By Assemblyman Will Barclay
A few weeks ago, the Assembly passed legislation that, if enacted into law, would allow illegal aliens residing in New York to qualify for state financial assistance for college.
The New York City sponsors of this legislation have billed it as the DREAM Act. However, because it will place an increased burden on our State’s Tuition Assistance Program (TAP), this could become a financial nightmare for the state and for those lower-and middle-class families who are already struggling to afford the ever increasing cost of higher education.
Part of our American culture is that all citizens have the opportunity to seek a better life and the opportunity to attend college is often a pathway to that better life. To that end, in effort to help New York students who come from families who may not otherwise be able to afford college, we have the TAP program which this year will provide $950 million in tuition assistance.
While the $950 million in funding for TAP may seem like a lot of money, because of the increasing pool of applicants and because of the increased cost of college, it is struggling to keep up with demand. Too often families who apply for TAP are either denied or receive only a fractional amount.
If the so-called DREAM Act was to become law, it would place an additional burden on the TAP program by expanding the pool of applicants to those who are not legally residing in New York. This also means our state budget would have to set aside additional money because, presumably, there would be more qualifying applicants. To me, and to I bet most New Yorkers, this is a misplaced priority.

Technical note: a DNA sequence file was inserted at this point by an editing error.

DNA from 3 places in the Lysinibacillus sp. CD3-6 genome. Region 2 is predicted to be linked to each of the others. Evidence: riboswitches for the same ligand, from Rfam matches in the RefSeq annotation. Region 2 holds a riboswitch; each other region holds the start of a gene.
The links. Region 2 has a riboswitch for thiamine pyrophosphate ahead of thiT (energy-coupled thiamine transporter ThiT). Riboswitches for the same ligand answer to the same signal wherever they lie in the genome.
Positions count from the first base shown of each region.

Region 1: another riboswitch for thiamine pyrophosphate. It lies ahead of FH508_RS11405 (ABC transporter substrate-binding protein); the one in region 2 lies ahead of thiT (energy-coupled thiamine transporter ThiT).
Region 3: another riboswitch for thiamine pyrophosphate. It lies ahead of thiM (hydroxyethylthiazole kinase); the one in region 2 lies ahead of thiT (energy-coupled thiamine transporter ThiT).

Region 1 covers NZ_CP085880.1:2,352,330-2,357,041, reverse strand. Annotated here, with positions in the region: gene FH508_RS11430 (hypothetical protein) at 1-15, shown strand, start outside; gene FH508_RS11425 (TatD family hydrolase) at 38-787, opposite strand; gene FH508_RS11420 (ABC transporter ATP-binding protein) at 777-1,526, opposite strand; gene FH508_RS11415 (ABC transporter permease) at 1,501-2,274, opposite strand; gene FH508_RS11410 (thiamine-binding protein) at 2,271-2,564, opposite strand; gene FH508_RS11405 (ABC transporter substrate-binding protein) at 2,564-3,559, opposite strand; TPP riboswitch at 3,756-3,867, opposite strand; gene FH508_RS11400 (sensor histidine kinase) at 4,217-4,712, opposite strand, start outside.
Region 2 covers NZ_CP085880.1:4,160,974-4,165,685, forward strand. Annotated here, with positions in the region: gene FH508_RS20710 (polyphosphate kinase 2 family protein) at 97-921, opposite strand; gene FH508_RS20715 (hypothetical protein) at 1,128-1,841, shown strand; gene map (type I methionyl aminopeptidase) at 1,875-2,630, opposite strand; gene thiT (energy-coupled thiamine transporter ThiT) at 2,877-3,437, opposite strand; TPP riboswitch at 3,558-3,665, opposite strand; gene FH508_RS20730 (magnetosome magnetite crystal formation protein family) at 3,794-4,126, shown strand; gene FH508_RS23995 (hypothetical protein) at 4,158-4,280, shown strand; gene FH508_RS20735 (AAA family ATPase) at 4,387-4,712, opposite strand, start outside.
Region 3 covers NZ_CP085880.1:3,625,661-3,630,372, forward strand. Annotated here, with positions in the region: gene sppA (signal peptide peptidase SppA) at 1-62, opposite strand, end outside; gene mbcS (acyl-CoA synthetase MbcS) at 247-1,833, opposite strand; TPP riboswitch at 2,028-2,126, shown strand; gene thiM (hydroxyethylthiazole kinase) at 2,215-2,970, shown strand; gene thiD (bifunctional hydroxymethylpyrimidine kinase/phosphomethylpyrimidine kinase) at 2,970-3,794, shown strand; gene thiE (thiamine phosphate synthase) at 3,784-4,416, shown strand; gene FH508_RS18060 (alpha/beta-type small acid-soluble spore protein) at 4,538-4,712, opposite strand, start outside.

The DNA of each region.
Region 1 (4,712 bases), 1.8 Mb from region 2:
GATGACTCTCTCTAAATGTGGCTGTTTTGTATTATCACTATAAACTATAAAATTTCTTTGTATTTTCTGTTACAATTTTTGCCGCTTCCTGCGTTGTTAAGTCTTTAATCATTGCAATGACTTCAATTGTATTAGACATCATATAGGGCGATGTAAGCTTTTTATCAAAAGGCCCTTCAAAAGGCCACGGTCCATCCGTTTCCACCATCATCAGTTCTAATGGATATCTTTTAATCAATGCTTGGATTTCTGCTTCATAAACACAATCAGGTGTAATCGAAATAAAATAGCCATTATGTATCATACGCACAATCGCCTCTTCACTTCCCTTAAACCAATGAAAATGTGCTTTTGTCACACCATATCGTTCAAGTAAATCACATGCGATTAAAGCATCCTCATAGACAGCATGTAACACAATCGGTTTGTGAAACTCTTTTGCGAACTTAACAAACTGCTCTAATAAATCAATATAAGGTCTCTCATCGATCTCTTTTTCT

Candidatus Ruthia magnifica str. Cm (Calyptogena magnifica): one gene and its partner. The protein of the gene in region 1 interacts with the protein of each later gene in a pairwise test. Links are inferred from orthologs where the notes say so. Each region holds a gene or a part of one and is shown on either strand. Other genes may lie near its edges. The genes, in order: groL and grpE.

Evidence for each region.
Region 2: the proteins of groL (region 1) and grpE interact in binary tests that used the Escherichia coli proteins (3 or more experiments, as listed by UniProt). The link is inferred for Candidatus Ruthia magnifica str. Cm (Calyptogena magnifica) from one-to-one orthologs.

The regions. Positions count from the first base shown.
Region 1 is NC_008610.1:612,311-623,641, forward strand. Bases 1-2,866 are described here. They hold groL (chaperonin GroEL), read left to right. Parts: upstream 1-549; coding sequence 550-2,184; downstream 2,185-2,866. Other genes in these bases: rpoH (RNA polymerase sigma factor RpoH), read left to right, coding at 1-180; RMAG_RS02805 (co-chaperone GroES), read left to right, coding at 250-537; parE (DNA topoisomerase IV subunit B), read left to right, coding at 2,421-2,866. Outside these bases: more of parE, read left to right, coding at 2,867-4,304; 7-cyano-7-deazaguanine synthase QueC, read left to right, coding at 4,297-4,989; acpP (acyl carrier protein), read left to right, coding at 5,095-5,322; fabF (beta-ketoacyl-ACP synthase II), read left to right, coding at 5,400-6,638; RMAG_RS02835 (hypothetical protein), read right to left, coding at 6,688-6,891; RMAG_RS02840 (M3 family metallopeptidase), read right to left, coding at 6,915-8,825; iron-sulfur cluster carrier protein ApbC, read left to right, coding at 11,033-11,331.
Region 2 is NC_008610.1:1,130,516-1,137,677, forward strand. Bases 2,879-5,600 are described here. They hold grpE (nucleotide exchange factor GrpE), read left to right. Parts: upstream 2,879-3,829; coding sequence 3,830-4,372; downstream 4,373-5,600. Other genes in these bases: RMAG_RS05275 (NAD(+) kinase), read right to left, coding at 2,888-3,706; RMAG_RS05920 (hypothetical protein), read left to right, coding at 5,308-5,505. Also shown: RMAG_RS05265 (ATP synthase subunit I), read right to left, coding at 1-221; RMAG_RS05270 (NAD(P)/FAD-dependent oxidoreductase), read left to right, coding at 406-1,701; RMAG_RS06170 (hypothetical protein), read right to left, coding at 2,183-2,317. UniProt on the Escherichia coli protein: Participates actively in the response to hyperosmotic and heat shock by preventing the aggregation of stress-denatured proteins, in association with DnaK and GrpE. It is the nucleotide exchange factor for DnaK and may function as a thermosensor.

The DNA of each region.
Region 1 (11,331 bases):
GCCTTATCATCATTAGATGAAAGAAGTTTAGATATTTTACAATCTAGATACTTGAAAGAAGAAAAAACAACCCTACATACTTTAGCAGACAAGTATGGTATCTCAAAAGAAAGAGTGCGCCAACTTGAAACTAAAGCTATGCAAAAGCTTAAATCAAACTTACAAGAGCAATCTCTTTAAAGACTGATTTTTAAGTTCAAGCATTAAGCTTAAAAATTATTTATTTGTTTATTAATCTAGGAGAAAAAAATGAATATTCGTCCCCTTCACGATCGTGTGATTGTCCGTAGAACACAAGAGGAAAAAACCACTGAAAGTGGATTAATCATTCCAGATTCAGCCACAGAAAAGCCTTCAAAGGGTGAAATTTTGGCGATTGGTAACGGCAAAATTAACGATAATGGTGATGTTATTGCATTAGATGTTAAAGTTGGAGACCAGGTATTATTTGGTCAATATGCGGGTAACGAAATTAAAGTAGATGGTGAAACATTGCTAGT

In addition to TAP, under the DREAM Act, illegal aliens would also be eligible for other New York scholarship programs such as the NYS Educational Opportunity Program (EOP), NYS Higher Education Opportunity Program (HEOP) and the Collegiate Science and Technology Entry Program (C-Step).
Some of these programs are not simply based on income eligibility but also are based on other competitive factors. Therefore, adding illegal aliens to the class of those eligible will enlarge the class, further disadvantaging those applicants who are New York and U.S. citizens.
It is important to remember that we are a country of immigrants and we all believe that all people should have the opportunity for a better life. Indeed, illegal immigrant children who were brought into this country by their parents at an early age without any say of their own have done nothing wrong. No one is saying that these children should be penalized. Already, they can attend New York colleges and pay tuition at in-state rates even though they are not technically legal residents. Further, I suspect there would be wide support for the provision in the bill that allows privately-funded scholarships to be set up through the similarly-named DREAM Commission. This would provide private financial aid to illegal immigrant children without using tax dollars.
Immigration matters generally fall under the jurisdiction of the Federal government. Some argue that our current immigration policies are too restrictive.
They also argue that those illegal immigrants who are currently working here in the United States should have a pathway to citizenship. Others say that would simply be rewarding illegal behavior. No matter how you feel about these issues, I think it is clear that New York should not be deciding to confer benefits on illegal aliens that will potentially disadvantage those who are the legal citizens of our country and state.
Accordingly, I voted against the legislation.
Simply put, New York should not enact the DREAM Act.
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